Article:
Let’s say that we want to measure the effect of a phone call encouraging people to register to vote on voting. Let’s define compliance as a person taking the call (like they do in Gerber and Green, 2000, etc.). And let’s assume that the compliance rate is low. The traditional way to estimate the effect of the phone call is via an RCT: randomly split the sample into Treatment and Control, call everyone in the Treatment Group, wait till after the election, and calculate the difference in the proportion who voted. Assuming that the treatment doesn’t affect noncompliers, etc., we can also estimate the Complier Average Treatment Effect.
But one way to think about noncompliance in the example above is as follows: “Buddy, you need to reach these people using another way.” That is a useful thing to know, but it is an observational point. You can fit a predictive model for who picks up phone calls and who doesn’t. The experiment is useful in answering how much can you persuade the people you reach on the phone. And you can learn that by randomizing conditional on compliance.
For such cases, here’s what we can do:
 Call a reasonably large random sample of people. Learn a model for who complies.
 Use it to target people who are likelier to comply and randomize post a person picking up.
More generally, the Average Treatment Effect is useful for global rollouts of one policy. But when is that a good counterfactual to learn? Tautologically, when that is all you can do or when it is the optimal thing to do. If we are not in that world, why not learn about—and I am using an example to be concrete—a) what is a good way to reach me? b) what message most persuades me? For instance, for political campaigns, the optimal strategy is to estimate the cost of reaching people by phone, mail, f2f, etc., estimate the probability of reaching each using each of the media, estimate the payoff for different messages for different kinds of people, and then target using the medium and the message that delivers the greatest benefit. (For a discussion about targeting, see here.)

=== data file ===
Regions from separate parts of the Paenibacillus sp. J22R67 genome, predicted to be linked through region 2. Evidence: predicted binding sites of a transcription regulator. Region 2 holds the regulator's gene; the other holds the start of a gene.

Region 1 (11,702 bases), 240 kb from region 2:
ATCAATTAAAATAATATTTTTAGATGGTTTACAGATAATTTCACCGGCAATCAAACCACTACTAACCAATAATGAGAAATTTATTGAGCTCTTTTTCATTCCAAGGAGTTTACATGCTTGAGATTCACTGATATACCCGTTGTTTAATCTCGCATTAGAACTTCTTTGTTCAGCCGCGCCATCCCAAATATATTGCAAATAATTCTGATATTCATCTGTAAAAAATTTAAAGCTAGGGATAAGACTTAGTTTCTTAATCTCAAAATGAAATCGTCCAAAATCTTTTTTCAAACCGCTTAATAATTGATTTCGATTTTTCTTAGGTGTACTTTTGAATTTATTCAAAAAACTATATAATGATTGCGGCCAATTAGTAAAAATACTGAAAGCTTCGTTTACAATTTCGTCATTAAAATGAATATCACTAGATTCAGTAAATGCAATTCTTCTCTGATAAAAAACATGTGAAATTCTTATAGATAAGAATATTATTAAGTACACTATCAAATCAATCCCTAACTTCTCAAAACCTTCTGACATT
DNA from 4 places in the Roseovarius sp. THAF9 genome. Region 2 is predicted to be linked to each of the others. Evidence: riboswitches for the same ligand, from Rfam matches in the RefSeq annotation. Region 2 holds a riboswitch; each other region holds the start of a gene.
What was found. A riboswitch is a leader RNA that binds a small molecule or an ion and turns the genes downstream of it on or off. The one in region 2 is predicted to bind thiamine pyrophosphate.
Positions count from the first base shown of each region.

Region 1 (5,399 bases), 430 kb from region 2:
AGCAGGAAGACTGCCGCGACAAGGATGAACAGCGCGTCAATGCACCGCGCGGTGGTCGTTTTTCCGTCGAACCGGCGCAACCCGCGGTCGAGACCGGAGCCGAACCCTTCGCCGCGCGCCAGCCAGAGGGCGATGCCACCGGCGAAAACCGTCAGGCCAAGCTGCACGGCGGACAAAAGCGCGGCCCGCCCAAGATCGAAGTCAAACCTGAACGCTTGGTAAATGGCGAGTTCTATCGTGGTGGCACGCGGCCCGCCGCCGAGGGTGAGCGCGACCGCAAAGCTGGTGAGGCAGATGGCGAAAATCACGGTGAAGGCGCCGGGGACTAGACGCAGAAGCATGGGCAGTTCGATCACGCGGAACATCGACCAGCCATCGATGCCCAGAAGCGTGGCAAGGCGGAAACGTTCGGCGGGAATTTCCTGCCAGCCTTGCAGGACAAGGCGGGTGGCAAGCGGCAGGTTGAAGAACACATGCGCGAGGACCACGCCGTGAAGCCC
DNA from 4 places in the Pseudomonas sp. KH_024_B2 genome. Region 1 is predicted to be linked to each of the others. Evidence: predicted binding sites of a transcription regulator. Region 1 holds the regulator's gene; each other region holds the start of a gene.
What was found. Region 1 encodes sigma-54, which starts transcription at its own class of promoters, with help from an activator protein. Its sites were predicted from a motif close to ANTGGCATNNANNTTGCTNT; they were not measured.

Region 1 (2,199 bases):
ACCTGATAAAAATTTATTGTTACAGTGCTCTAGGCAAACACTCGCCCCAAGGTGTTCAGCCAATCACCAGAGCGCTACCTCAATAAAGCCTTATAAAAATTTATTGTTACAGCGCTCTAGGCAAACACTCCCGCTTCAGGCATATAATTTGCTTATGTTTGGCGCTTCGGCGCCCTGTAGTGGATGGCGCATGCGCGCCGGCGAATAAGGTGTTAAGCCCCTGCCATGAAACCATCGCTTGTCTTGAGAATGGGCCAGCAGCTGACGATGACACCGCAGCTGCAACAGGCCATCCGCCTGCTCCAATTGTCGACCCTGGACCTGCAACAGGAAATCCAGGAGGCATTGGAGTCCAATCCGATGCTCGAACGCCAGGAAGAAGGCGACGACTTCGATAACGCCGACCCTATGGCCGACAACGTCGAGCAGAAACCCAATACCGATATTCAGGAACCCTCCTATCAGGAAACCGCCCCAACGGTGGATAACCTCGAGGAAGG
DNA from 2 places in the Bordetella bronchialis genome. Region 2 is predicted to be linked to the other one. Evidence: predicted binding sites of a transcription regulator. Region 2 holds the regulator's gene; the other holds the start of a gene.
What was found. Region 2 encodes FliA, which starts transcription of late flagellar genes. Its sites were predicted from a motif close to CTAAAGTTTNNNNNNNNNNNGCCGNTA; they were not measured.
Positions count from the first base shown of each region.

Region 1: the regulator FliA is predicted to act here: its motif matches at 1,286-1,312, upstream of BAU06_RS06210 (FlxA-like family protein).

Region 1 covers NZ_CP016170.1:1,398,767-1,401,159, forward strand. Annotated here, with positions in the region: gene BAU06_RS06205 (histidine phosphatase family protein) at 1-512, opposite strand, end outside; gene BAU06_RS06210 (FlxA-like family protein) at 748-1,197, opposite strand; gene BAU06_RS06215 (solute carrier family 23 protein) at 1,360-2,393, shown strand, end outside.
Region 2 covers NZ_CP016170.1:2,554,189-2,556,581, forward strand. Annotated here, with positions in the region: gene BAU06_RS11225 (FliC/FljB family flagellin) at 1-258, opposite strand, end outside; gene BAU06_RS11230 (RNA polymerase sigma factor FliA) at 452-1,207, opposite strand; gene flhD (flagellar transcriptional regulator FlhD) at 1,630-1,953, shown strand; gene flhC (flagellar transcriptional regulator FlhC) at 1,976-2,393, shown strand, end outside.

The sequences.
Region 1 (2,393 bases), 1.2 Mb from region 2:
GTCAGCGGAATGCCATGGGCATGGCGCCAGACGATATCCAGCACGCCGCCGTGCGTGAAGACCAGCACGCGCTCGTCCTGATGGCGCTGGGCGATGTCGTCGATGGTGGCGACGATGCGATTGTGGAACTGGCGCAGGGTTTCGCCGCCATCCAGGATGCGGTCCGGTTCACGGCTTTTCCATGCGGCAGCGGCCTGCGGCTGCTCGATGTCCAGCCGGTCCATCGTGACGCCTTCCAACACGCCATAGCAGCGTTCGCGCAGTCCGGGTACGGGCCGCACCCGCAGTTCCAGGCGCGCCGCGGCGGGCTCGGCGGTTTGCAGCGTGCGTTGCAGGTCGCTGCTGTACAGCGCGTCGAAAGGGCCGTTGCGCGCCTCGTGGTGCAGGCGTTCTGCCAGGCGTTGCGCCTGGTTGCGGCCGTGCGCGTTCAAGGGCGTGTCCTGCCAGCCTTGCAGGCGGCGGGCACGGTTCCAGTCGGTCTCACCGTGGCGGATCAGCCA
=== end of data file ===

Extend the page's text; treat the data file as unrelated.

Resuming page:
Technically, a message could have the greatest payoff for the person who is least likely to comply. And the optimal strategy could still be to call everyone. To learn treatment effects among people who are unlikely to comply (using a particular method), you will need to build experiments to increase compliance. More generally, if you are thinking about multiarm bandits or some such dynamic learning system, the insight is to have treatment arms around both compliance and message. The other general point, implicit in the essay, is that rather than be fixated on calculating ATE, we should be fixated on an optimization objective, e.g., the additional number of people persuaded to turn out to vote per dollar.
Sidebar
It is useful to think about the cost and benefit of an incremental voter. Let’s say you are a strategist for party p given the task of turning out voters. Here’s one way to think about the problem:

The benefit of turning out a voter in an election is not limited to the election. It also increases the probability of them turning out in the next election. The benefit is prorated by the voter’s probability of voting for party p.

The cost of turning out a voter is a sum of targeting costs and persuasion costs. The targeting costs could be the cost of identifying voters unlikely to vote unless contacted who would likely vote for party p or you could also build a model for persuadability and target further based on that. The persuasion costs include the cost of contacting the voter and persuading the voter

The cost of turning out a voter is likely greater than the cost of voting. For instance, some campaigns spend $150, some others think it is useful to spend as much as $1000. If cash transfers were allowed, we should be able to get people to vote at much lower prices. But given cash transfers aren’t allowed, the only option is persuasion and that is generally expensive.